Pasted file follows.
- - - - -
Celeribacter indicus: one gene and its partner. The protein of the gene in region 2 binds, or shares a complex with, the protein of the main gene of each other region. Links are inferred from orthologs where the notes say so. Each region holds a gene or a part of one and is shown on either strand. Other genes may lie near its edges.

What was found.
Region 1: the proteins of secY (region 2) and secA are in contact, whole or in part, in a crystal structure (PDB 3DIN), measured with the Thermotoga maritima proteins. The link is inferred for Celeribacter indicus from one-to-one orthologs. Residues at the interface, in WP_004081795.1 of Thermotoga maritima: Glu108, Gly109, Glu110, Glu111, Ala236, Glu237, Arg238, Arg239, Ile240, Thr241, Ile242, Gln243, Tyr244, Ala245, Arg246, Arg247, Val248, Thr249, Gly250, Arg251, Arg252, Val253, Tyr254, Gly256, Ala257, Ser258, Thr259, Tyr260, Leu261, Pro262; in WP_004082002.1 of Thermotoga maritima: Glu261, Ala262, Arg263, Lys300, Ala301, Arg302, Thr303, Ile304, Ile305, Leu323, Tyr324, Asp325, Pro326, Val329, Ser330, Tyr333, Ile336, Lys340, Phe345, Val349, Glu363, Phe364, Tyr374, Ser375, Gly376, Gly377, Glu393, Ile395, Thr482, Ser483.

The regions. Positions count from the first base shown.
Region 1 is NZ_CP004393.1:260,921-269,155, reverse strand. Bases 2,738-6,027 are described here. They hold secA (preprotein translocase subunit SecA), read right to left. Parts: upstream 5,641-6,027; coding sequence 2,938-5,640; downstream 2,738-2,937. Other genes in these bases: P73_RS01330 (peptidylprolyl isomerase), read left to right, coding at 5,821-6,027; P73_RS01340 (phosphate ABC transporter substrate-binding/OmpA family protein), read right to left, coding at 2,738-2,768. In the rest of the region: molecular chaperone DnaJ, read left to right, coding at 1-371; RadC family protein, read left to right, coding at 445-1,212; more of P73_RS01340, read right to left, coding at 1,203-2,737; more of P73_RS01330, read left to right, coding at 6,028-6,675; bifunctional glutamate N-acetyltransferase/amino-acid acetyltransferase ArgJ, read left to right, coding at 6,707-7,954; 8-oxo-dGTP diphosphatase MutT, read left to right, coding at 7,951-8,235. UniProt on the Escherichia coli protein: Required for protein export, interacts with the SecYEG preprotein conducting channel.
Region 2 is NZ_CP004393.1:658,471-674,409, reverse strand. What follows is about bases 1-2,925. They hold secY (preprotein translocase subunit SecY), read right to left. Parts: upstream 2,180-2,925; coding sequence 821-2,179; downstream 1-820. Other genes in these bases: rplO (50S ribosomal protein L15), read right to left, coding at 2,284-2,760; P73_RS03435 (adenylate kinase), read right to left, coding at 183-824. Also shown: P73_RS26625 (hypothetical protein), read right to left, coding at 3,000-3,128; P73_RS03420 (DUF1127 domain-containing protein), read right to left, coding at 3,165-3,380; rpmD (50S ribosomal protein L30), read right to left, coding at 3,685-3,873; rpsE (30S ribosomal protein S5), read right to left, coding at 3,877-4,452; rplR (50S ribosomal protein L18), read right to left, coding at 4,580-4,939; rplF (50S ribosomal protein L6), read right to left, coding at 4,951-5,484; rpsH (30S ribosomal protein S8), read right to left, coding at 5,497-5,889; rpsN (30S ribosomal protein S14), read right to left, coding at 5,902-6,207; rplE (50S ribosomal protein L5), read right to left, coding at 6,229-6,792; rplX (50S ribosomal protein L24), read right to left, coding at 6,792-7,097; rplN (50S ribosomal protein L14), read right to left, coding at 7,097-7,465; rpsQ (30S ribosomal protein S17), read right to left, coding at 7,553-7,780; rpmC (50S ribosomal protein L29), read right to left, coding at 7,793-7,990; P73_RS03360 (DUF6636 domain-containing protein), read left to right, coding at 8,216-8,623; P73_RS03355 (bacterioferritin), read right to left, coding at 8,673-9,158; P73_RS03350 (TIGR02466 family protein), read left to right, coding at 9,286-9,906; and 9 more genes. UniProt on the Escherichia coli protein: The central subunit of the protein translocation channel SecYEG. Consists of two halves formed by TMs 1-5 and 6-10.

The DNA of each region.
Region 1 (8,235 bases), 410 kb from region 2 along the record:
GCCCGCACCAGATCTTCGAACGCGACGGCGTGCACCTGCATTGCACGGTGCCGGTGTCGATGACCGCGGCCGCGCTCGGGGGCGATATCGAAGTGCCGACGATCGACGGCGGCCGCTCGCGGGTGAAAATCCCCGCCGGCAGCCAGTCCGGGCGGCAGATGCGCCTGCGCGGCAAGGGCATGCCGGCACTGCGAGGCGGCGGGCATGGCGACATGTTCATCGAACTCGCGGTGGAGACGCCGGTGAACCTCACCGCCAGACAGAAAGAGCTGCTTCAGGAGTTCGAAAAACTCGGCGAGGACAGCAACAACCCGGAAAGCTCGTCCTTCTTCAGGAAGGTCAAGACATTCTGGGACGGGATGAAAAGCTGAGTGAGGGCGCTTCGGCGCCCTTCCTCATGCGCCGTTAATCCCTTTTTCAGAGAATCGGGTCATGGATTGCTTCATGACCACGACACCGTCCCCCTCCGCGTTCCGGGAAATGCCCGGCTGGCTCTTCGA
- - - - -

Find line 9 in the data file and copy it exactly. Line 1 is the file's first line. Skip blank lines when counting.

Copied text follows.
GCCCGCACCAGATCTTCGAACGCGACGGCGTGCACCTGCATTGCACGGTGCCGGTGTCGATGACCGCGGCCGCGCTCGGGGGCGATATCGAAGTGCCGACGATCGACGGCGGCCGCTCGCGGGTGAAAATCCCCGCCGGCAGCCAGTCCGGGCGGCAGATGCGCCTGCGCGGCAAGGGCATGCCGGCACTGCGAGGCGGCGGGCATGGCGACATGTTCATCGAACTCGCGGTGGAGACGCCGGTGAACCTCACCGCCAGACAGAAAGAGCTGCTTCAGGAGTTCGAAAAACTCGGCGAGGACAGCAACAACCCGGAAAGCTCGTCCTTCTTCAGGAAGGTCAAGACATTCTGGGACGGGATGAAAAGCTGAGTGAGGGCGCTTCGGCGCCCTTCCTCATGCGCCGTTAATCCCTTTTTCAGAGAATCGGGTCATGGATTGCTTCATGACCACGACACCGTCCCCCTCCGCGTTCCGGGAAATGCCCGGCTGGCTCTTCGA